NEW YORK (BankingMyWay) -- With many homes’ values down more than 30% in the past few years, you’d think real estate investing would have lost its allure, but some market experts are pitching the idea of buying and flipping, investing in fixer-uppers and dabbling in rental properties.
Even if investment properties are starting to look attractive, the prospective investor should think long and hard about whether the potential gains justify the work, risks and headaches.
Whether a collapse involves homes, stocks, bonds or sowbellies, any price decline will eventually look like a chance for savvy investors to pick up some bargains. Some experts suggest now’s the time to get into real estate, as the market is showing signs of bottoming out. Wait too long and a recovery could strip away the choicest bargains.
In a recent article by HSH Associates, a mortgage tracking firm, researchers outline six reasons real estate is attractive again. They range from today’s low mortgage rates to predictions that prices will rise to tax benefits and the profit-magnifying effects of buying with borrowed money. All look good on paper, but many potential investors are not in a position to make them work in real life. While many people view real estate investing as a path to prosperity, you need to be fairly prosperous before you start.
In the past, for instance, it was possible to buy rental properties with as little as 20% down. Today, skittish lenders may well demand twice that, maybe more.
An investor in rental property also needs a solid cash reserve for the unexpected, like the rent-free months it might take to evict a non-paying tenant. People who invest in fixer-uppers can face big, savings-depleting outlays unless the property is used as a primary residence and the improvements are spaced out over time.
Here are four questions to consider:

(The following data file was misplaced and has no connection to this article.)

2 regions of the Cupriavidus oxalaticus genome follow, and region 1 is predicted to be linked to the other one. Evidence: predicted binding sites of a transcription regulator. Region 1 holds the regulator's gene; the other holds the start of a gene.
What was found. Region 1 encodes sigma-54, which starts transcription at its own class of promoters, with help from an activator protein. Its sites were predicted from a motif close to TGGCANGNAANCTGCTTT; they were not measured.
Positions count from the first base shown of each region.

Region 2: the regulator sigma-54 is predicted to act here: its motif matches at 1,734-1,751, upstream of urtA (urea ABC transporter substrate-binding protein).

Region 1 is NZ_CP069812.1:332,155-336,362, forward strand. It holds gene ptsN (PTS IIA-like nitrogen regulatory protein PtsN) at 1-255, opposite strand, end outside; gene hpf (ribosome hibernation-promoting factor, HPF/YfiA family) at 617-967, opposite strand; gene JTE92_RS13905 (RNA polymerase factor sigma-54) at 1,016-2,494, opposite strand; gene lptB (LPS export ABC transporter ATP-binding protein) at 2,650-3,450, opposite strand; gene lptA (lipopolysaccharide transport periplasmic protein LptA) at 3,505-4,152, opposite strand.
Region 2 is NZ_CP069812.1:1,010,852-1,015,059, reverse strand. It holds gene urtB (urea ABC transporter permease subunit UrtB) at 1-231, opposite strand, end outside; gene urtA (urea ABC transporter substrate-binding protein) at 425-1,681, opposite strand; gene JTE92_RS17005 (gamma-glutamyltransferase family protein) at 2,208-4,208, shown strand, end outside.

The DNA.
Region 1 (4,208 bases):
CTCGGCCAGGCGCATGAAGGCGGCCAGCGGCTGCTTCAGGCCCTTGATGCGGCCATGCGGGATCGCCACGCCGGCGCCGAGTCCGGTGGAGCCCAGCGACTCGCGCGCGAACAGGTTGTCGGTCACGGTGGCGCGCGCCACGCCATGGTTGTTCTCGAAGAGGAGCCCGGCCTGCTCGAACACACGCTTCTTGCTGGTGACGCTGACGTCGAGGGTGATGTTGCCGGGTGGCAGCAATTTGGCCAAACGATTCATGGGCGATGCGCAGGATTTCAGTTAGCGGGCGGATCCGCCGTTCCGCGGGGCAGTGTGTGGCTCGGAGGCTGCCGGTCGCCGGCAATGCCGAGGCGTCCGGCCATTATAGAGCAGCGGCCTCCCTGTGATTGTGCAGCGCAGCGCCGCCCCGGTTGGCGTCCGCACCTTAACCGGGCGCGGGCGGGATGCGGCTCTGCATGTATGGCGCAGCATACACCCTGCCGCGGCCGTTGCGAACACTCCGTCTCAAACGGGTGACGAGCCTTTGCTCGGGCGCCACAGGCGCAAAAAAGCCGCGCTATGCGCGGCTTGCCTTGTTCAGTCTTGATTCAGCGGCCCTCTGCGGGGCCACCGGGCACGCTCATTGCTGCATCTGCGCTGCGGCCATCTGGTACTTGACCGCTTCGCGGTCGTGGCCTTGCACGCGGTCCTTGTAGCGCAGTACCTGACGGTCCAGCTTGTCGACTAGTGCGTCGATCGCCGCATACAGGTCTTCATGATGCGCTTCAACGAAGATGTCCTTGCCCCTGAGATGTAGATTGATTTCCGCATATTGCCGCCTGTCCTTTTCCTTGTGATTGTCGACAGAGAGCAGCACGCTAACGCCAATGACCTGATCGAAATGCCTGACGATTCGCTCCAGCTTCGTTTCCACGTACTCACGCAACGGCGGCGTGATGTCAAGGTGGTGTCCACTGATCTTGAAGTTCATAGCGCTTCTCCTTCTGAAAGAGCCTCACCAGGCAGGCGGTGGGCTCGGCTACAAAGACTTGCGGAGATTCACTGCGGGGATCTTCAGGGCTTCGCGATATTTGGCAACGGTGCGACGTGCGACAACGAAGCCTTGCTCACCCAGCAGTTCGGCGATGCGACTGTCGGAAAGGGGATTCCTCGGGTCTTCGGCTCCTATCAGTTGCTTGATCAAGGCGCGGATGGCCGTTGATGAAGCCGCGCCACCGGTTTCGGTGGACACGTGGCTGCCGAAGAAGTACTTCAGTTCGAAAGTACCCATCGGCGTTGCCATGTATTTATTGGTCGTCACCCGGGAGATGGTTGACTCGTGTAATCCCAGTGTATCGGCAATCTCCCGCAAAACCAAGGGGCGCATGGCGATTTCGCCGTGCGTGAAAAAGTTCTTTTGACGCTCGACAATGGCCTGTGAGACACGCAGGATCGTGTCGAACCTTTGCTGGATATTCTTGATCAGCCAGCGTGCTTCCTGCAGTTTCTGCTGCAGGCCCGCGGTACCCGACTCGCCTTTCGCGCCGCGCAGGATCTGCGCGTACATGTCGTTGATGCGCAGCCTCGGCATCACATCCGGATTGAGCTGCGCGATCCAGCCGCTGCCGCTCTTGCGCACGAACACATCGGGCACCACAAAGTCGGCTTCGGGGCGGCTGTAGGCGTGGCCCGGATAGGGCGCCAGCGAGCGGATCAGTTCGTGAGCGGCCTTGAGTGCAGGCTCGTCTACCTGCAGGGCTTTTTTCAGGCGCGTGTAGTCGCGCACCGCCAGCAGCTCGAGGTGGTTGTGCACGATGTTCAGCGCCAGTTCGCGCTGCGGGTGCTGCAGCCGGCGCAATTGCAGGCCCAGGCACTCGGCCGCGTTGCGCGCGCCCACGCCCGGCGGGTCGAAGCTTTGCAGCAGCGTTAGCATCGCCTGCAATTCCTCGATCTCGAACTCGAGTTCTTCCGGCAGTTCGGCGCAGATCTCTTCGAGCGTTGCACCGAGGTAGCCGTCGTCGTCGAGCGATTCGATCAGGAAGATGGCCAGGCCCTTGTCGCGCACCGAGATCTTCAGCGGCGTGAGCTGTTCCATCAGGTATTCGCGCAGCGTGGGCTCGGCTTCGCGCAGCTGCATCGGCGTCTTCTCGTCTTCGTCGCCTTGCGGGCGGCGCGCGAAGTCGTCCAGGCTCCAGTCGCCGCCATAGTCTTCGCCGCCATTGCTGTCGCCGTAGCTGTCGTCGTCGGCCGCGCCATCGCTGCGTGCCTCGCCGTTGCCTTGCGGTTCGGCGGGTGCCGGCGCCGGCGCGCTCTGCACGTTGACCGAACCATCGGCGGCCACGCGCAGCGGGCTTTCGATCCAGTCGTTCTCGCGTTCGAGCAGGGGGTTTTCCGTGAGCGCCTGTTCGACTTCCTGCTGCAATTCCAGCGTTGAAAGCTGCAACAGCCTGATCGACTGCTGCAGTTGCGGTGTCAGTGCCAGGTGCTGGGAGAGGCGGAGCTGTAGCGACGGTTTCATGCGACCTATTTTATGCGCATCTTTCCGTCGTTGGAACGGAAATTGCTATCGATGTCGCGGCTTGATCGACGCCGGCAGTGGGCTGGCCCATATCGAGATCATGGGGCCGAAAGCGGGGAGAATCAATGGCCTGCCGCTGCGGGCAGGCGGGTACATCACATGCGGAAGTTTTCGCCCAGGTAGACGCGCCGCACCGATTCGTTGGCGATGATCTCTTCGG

1. What is your staying power? How long could you afford to pay the expenses if rents or property values did not rise as fast as you expected? Real estate is an “illiquid” investment that’s hard to get out of if things don’t turn out as expected. If mortgage rates rise over the next few years, as many experts expect, buyers won’t be able to spend as much as they can when rates are low.
2. How knowledgeable are you? Picking a good investment property is a lot like picking an obscure stock. The investor needs to understand the local economy, local renter’s rights laws, zoning regulations, building permits and many other subjects.
3. How much work are you willing to do? You can hire a property manager, contractors, landscapers and other professionals, but all those expenses will increase losses in the early years and cut profits later, as most investment properties run in the red for a number of years. The most successful real estate investors view the enterprise as a second job involving many hours each week.
4. How well do you handle adversity? Even the most carefully planned investment is subject to surprises, like the “perfect” tenant who turns out to be a monster, the air conditioning system that dies in August, the contractor who doesn’t show up or the noisy neighbor who drives the renter crazy.
Many people who have owned investment properties are thrilled with results. But many dabblers don’t actually have very precise figures on their costs, profits and annualized rates of return. A healthy gain in property values does not necessarily signify a fat profit given the damage from taxes, maintenance and other expenses.
Real estate investing is best done by the pros – or at least by amateurs willing to shoulder a lot of risk and expense while they learn the ropes.
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